I hate the holidays.
Ok, let me clarify. I hate the feeling that the holidays bring. That hopelessness that comes from never having enough money to give stuff to the people you love. The unsettled feeling of realizing that feeling inferior because you can't afford things is a messed-up outlook on the world. Ugly sweaters and the people who insist on throwing parties to celebrate them. It's all annoying. I'll admit that the "spirit of the season" never really affected me ... that is, until this past Thanksgiving.
I was heading to a Friendsgiving with my co-workers and some buds. Waiting on the corner for a cab, I heard someone yelling. "Excuse me! Sir! Excuse me!"
Until it was apparent that she was talking directly to me, there was no intention on my part to respond. This is Chicago, right? The last time I responded to a guy who called out to me, he ended up showing me his penis. Something told me to turn around. She looked scared and was minutes away from breaking down in tears. I walked over. She asked if she could use my phone. She was lost and couldn't find the address to her niece's house. Again, skepticism set in. How did I not know she wouldn't just pull off with my phone? She then asked, "Were you waiting for a cab? I can give you a ride where you're going!" Now I was DEFINITELY giving her the side-eye. Can you imagine? "Ay man, you heard about what happened to Ernest?" "Yeah, they found dude in a dumpster with a Ventra card shoved up his butt. Damn shame." Despite the weariness, something told me to chill. I decided to give her a chance.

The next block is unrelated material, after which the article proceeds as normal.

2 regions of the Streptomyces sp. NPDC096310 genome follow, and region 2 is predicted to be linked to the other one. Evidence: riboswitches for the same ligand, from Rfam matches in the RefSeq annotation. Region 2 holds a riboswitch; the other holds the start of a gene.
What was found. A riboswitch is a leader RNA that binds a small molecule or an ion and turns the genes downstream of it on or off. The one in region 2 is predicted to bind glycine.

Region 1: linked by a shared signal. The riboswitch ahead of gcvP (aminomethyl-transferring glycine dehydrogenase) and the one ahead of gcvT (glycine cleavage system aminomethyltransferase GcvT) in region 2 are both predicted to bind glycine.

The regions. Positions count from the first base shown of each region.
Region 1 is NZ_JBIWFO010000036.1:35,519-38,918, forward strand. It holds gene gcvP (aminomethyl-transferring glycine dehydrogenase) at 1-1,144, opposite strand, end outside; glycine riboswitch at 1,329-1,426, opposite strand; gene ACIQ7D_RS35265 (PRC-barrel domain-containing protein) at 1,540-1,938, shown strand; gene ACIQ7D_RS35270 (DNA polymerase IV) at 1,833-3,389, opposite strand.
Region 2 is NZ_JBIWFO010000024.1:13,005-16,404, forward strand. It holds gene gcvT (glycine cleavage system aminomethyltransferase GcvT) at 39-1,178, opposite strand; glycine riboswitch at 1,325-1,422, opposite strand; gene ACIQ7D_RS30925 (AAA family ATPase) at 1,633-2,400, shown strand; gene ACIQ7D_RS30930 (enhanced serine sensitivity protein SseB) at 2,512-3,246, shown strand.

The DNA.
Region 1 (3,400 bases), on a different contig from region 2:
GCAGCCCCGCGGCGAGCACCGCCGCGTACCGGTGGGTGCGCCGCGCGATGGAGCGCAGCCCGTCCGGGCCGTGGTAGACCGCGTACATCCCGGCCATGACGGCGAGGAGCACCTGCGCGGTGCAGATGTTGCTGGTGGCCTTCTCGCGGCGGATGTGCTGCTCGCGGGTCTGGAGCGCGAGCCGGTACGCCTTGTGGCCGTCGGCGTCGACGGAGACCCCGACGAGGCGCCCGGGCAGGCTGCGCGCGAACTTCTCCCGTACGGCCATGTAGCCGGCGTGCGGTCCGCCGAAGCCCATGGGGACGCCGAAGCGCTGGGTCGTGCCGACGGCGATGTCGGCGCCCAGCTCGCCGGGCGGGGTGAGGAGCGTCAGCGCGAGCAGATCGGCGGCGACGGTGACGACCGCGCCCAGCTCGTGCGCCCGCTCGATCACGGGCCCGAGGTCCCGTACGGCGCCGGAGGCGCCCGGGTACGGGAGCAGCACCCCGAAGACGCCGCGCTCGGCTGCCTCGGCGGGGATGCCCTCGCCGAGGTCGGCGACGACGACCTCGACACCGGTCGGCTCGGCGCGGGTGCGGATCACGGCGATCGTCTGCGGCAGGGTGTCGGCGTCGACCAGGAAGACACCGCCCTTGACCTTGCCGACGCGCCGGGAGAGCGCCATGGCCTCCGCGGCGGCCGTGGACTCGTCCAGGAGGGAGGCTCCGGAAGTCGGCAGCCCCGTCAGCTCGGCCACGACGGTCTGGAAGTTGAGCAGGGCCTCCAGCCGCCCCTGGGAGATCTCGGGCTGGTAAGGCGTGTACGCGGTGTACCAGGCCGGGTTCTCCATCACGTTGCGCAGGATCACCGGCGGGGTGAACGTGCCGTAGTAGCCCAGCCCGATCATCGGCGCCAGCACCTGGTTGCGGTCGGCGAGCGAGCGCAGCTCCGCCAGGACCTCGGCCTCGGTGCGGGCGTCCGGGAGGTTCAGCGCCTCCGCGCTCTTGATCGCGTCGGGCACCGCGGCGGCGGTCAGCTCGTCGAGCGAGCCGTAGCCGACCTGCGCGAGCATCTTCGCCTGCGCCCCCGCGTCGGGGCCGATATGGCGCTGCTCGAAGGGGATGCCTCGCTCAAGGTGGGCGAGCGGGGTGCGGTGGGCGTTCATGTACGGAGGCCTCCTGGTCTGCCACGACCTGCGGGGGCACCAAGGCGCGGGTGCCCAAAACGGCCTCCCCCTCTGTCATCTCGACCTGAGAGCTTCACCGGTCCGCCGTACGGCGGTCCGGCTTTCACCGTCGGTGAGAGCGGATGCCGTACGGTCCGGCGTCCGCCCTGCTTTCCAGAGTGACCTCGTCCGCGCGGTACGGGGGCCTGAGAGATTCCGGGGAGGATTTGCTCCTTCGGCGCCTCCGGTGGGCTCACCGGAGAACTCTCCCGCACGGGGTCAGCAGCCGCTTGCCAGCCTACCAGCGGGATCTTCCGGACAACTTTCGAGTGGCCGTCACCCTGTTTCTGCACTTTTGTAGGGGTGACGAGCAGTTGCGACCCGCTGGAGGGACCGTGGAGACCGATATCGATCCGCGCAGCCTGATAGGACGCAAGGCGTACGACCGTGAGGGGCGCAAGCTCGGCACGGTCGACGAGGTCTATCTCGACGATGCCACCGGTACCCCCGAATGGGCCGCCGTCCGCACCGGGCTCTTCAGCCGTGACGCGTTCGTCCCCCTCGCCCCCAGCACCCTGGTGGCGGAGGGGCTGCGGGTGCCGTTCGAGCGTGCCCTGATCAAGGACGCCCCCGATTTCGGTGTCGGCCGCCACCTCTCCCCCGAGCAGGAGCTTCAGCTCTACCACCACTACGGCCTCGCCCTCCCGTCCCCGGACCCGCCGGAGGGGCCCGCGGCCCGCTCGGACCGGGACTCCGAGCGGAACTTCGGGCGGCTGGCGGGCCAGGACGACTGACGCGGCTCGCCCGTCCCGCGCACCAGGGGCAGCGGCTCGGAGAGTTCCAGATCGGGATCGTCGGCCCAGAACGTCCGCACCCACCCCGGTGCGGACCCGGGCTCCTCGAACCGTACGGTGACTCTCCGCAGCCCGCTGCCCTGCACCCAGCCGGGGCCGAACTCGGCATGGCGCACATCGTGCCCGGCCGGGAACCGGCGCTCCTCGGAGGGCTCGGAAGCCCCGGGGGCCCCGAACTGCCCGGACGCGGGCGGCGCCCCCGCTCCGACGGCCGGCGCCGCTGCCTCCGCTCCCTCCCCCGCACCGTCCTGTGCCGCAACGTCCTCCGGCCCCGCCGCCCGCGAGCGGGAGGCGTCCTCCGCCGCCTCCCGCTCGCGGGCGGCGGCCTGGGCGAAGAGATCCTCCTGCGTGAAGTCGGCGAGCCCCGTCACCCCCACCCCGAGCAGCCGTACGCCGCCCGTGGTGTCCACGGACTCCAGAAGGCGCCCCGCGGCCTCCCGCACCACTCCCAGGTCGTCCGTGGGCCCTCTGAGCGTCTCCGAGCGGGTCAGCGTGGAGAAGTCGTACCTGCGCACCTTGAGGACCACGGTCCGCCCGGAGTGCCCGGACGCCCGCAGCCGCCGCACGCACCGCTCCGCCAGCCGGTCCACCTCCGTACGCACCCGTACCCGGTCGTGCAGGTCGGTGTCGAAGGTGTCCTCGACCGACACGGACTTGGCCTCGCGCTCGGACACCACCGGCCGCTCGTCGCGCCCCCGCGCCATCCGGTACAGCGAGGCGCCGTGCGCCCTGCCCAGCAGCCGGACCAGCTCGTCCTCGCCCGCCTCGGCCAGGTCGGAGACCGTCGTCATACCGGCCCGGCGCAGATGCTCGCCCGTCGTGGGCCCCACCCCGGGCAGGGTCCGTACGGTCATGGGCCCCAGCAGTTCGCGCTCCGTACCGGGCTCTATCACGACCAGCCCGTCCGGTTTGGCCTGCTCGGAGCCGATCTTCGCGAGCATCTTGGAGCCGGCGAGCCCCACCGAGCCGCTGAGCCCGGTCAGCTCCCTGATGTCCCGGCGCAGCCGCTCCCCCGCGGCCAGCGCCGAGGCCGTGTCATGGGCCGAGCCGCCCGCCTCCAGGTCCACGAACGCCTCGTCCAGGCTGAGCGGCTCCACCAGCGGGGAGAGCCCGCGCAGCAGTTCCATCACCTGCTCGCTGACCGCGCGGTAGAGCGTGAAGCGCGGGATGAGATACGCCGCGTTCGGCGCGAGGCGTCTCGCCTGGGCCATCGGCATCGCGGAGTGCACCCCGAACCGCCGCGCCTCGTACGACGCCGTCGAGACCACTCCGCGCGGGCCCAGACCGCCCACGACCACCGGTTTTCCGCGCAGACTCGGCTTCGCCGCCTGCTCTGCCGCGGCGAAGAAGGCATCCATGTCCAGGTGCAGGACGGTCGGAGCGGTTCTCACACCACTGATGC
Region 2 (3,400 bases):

I'm so glad I did.
Eileen--that's her name, by the way--and I took off toward my Thanksgiving dinner and got to know each other a bit. We talked about everything from her past (born and raised in Chicago with some stops all over the country) to why she doesn't have a cell phone (She believes they kill communicating and things like subtlety) to her late mother (passed last year, this Thanksgiving was the first big family event since her death and that whole thing stressed her out) to a crazy recipe for taffy apple salad. (Apparently, the key is to chop the apples, not dice them and to not use Cool Whip, because Cool Whip is all chemicals.)
The whole experience was an eye-opener. Being there for other people is something we all like to assume we would do, but a lot of times we don't take the action to help someone in need. Call it fear, laziness, whatever you'd like. All I know is that a woman in her late-50s completely flipped my mind-set on the holiday season. If I can leave you with anything, remember when you're going through it this holiday season: It's not about money! It's about being a good person and taking the time to be thankful for the good people in my life. Thank you, Eileen.
(I still hate ugly sweaters though.)
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